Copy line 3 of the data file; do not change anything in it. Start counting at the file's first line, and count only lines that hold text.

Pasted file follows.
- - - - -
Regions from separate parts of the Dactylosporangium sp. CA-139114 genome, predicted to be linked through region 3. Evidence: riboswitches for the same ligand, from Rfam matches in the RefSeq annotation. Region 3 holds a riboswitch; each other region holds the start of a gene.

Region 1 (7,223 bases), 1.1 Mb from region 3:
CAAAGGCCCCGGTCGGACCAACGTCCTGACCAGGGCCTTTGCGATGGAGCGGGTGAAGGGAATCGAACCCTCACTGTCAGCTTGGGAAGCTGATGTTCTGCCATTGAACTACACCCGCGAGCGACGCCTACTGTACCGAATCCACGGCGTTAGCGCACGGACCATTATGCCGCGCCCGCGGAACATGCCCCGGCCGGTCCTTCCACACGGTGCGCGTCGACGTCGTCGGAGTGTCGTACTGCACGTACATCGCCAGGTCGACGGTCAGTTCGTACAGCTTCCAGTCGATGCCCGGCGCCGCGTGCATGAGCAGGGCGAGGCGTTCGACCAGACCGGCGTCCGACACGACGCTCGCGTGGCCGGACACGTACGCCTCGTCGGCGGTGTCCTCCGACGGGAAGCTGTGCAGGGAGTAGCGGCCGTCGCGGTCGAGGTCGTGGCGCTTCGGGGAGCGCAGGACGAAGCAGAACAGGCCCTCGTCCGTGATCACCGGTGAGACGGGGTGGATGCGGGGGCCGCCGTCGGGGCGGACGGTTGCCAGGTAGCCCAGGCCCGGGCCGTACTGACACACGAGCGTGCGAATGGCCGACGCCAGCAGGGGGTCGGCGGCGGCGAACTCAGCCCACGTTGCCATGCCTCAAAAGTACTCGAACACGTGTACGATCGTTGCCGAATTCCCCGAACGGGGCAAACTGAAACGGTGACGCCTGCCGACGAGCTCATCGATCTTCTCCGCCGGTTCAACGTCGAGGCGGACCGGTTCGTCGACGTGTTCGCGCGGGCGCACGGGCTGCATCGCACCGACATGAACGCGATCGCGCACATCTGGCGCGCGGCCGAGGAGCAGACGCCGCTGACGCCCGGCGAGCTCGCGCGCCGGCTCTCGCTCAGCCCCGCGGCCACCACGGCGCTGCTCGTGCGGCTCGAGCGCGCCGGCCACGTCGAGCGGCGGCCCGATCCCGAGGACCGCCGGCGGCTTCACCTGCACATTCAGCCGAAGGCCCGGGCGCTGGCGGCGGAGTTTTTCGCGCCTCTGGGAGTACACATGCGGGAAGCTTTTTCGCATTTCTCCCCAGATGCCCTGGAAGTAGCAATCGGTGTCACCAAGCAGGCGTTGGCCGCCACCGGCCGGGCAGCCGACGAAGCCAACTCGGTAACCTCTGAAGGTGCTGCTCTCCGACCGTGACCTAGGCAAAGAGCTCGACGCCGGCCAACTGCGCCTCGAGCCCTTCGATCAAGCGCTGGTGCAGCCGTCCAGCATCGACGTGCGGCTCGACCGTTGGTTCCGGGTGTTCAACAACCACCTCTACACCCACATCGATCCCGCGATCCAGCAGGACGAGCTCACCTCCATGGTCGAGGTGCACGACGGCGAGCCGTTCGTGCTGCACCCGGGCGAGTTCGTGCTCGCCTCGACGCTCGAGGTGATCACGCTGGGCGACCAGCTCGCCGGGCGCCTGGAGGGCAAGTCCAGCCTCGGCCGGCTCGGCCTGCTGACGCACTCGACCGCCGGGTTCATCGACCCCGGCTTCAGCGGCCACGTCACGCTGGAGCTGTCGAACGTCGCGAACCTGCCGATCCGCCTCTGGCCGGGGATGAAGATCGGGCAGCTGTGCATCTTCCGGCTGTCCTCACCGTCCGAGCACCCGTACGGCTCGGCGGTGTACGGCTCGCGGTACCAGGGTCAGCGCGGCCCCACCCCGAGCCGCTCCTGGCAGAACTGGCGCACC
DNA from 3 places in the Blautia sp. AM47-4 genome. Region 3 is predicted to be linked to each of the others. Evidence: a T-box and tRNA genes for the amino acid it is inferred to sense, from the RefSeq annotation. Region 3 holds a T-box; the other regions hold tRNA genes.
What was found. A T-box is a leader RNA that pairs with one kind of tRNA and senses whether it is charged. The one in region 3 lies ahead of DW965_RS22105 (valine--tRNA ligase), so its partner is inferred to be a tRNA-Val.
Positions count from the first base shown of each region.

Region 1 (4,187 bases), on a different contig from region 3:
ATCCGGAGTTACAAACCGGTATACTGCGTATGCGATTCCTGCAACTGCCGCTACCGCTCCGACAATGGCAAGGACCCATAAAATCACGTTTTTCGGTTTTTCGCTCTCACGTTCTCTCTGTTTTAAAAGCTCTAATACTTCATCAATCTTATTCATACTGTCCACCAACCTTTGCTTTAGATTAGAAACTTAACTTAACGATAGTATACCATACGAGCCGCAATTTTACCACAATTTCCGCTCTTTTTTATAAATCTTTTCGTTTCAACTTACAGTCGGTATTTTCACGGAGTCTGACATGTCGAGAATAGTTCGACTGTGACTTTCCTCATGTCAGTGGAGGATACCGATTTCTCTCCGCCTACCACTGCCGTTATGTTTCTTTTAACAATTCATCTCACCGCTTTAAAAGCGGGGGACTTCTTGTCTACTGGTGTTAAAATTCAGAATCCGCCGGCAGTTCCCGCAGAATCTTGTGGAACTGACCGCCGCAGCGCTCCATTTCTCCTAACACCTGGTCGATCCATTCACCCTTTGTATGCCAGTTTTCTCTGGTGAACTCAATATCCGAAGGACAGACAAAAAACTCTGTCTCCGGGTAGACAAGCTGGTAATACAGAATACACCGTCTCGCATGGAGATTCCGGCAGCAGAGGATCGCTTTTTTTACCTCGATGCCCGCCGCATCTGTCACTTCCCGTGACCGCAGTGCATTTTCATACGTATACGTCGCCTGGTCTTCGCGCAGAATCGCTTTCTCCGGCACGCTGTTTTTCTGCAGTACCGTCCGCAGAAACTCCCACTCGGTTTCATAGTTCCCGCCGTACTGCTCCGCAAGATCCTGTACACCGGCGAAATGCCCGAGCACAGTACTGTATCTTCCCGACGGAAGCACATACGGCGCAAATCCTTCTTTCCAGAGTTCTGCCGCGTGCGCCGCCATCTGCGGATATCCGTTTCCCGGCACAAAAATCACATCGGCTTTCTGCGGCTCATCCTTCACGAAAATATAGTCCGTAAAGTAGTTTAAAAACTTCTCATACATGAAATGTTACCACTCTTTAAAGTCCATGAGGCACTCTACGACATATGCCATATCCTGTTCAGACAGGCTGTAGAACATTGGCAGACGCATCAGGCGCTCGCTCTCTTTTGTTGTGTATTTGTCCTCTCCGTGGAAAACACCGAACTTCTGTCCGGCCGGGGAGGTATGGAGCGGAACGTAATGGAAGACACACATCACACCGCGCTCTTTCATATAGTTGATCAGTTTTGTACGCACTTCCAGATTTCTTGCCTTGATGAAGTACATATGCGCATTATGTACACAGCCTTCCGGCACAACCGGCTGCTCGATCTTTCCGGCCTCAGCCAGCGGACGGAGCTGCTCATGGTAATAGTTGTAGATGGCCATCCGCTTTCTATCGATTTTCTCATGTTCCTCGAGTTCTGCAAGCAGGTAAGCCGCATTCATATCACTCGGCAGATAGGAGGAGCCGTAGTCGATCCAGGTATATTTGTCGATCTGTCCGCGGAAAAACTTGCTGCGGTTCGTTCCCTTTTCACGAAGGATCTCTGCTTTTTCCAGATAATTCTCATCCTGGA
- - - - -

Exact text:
CAAAGGCCCCGGTCGGACCAACGTCCTGACCAGGGCCTTTGCGATGGAGCGGGTGAAGGGAATCGAACCCTCACTGTCAGCTTGGGAAGCTGATGTTCTGCCATTGAACTACACCCGCGAGCGACGCCTACTGTACCGAATCCACGGCGTTAGCGCACGGACCATTATGCCGCGCCCGCGGAACATGCCCCGGCCGGTCCTTCCACACGGTGCGCGTCGACGTCGTCGGAGTGTCGTACTGCACGTACATCGCCAGGTCGACGGTCAGTTCGTACAGCTTCCAGTCGATGCCCGGCGCCGCGTGCATGAGCAGGGCGAGGCGTTCGACCAGACCGGCGTCCGACACGACGCTCGCGTGGCCGGACACGTACGCCTCGTCGGCGGTGTCCTCCGACGGGAAGCTGTGCAGGGAGTAGCGGCCGTCGCGGTCGAGGTCGTGGCGCTTCGGGGAGCGCAGGACGAAGCAGAACAGGCCCTCGTCCGTGATCACCGGTGAGACGGGGTGGATGCGGGGGCCGCCGTCGGGGCGGACGGTTGCCAGGTAGCCCAGGCCCGGGCCGTACTGACACACGAGCGTGCGAATGGCCGACGCCAGCAGGGGGTCGGCGGCGGCGAACTCAGCCCACGTTGCCATGCCTCAAAAGTACTCGAACACGTGTACGATCGTTGCCGAATTCCCCGAACGGGGCAAACTGAAACGGTGACGCCTGCCGACGAGCTCATCGATCTTCTCCGCCGGTTCAACGTCGAGGCGGACCGGTTCGTCGACGTGTTCGCGCGGGCGCACGGGCTGCATCGCACCGACATGAACGCGATCGCGCACATCTGGCGCGCGGCCGAGGAGCAGACGCCGCTGACGCCCGGCGAGCTCGCGCGCCGGCTCTCGCTCAGCCCCGCGGCCACCACGGCGCTGCTCGTGCGGCTCGAGCGCGCCGGCCACGTCGAGCGGCGGCCCGATCCCGAGGACCGCCGGCGGCTTCACCTGCACATTCAGCCGAAGGCCCGGGCGCTGGCGGCGGAGTTTTTCGCGCCTCTGGGAGTACACATGCGGGAAGCTTTTTCGCATTTCTCCCCAGATGCCCTGGAAGTAGCAATCGGTGTCACCAAGCAGGCGTTGGCCGCCACCGGCCGGGCAGCCGACGAAGCCAACTCGGTAACCTCTGAAGGTGCTGCTCTCCGACCGTGACCTAGGCAAAGAGCTCGACGCCGGCCAACTGCGCCTCGAGCCCTTCGATCAAGCGCTGGTGCAGCCGTCCAGCATCGACGTGCGGCTCGACCGTTGGTTCCGGGTGTTCAACAACCACCTCTACACCCACATCGATCCCGCGATCCAGCAGGACGAGCTCACCTCCATGGTCGAGGTGCACGACGGCGAGCCGTTCGTGCTGCACCCGGGCGAGTTCGTGCTCGCCTCGACGCTCGAGGTGATCACGCTGGGCGACCAGCTCGCCGGGCGCCTGGAGGGCAAGTCCAGCCTCGGCCGGCTCGGCCTGCTGACGCACTCGACCGCCGGGTTCATCGACCCCGGCTTCAGCGGCCACGTCACGCTGGAGCTGTCGAACGTCGCGAACCTGCCGATCCGCCTCTGGCCGGGGATGAAGATCGGGCAGCTGTGCATCTTCCGGCTGTCCTCACCGTCCGAGCACCCGTACGGCTCGGCGGTGTACGGCTCGCGGTACCAGGGTCAGCGCGGCCCCACCCCGAGCCGCTCCTGGCAGAACTGGCGCACC